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Treaty of Utrecht (1713)

The Treaties of Utrecht were a series of treaties signed in Utrecht, United Provinces (now the Netherlands), on April 11, 1713 between Louis XIV of France and most of his enemies in the War of the Spanish Succession (Queen Anne's War in British North America): Queen Anne of Great Britain, King Frederick William I of Prussia, King John V of Portugal, Duke Victor Amadeus III of Savoy, and the States-General of the United Provinces.

Peace treaties between France's ally Spain and most of its various opponents would be signed in the following months, but peace between France and the Holy Roman Emperor Charles VI would wait until the Treaties of Rastatt[?] and Baden in 1714, and Spain and Portugal did not make peace until 1715.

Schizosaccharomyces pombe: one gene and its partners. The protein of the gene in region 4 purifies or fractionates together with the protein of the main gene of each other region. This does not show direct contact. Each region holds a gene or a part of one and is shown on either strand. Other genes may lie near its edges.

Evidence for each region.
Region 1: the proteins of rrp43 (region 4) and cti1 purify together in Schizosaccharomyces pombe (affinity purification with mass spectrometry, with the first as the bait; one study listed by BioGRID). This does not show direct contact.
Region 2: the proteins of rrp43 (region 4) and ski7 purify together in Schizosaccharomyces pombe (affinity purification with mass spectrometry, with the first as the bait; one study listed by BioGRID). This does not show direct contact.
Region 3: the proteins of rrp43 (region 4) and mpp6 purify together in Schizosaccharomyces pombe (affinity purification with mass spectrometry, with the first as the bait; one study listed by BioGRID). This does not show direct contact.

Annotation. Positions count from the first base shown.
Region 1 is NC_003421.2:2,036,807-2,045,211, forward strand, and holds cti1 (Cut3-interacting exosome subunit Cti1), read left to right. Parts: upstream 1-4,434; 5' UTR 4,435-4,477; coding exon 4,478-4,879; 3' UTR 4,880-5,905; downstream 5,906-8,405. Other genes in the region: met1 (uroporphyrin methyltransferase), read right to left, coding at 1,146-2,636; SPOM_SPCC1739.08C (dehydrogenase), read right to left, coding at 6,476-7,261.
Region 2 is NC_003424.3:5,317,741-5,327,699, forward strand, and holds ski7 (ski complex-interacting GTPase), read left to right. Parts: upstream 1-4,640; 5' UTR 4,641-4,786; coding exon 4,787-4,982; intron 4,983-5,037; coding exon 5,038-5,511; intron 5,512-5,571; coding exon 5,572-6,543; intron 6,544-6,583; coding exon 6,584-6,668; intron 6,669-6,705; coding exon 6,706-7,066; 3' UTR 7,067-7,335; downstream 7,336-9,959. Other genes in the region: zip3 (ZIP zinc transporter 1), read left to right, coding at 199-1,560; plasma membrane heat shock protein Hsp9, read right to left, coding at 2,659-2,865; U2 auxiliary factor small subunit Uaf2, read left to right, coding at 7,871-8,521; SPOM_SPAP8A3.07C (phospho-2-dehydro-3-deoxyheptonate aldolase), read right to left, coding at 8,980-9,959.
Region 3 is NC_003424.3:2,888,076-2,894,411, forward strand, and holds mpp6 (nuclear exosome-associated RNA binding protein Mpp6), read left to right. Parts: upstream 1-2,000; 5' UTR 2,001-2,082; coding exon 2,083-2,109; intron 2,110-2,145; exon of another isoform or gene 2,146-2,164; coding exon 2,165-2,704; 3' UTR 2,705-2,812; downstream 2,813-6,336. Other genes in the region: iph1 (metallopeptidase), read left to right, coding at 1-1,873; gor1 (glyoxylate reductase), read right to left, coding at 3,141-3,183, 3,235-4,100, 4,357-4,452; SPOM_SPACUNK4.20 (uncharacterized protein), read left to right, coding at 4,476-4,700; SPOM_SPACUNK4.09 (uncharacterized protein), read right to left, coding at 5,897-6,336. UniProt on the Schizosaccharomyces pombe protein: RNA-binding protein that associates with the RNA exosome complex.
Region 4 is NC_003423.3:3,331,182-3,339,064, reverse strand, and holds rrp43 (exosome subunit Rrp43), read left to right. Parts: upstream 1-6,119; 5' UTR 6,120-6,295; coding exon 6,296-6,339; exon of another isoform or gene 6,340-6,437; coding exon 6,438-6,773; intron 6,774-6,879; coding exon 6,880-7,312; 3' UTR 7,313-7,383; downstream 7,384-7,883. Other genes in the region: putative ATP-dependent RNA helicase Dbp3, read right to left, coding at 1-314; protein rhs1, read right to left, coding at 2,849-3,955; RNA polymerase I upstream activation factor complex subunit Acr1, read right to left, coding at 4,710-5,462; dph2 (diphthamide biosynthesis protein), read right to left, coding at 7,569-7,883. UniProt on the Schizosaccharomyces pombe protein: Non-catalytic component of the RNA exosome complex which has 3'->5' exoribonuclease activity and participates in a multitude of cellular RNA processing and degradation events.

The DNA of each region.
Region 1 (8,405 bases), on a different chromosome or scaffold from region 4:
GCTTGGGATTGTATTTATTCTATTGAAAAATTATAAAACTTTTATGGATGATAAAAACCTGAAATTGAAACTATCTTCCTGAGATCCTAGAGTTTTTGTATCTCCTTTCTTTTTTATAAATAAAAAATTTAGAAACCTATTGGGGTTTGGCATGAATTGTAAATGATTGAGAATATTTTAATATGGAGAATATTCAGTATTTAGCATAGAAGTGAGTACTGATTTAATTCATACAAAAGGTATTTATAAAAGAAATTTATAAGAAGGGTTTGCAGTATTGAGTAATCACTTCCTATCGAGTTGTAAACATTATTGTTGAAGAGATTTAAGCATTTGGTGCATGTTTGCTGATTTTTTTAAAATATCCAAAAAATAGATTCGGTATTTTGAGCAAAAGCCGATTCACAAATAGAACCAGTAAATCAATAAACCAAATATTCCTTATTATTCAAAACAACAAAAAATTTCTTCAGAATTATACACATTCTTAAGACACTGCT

The main provisions of the treaties confirmed that Louis XIV's nephew Philip V would remain on the throne of Spain, and retain Spain's new world colonies. Many of Spain's other territories were partitioned out among the allied powers. The Emperor received the Spanish Netherlands, the Duchy of Milan, Naples, and Sardinia. The Duke of Savoy received Sicily and some strips of land in Lombardy. The British received Gibraltar and Minorca, which they had captured during the war.

There were also some colonial provisions pertaining to North America: France recognized British control of the Hudson Bay Territory[?] and Newfoundland and ceded Acadia to the British. France retained Cape Breton Island, the St. Lawrence Islands, and fishing rights off of Newfoundland.

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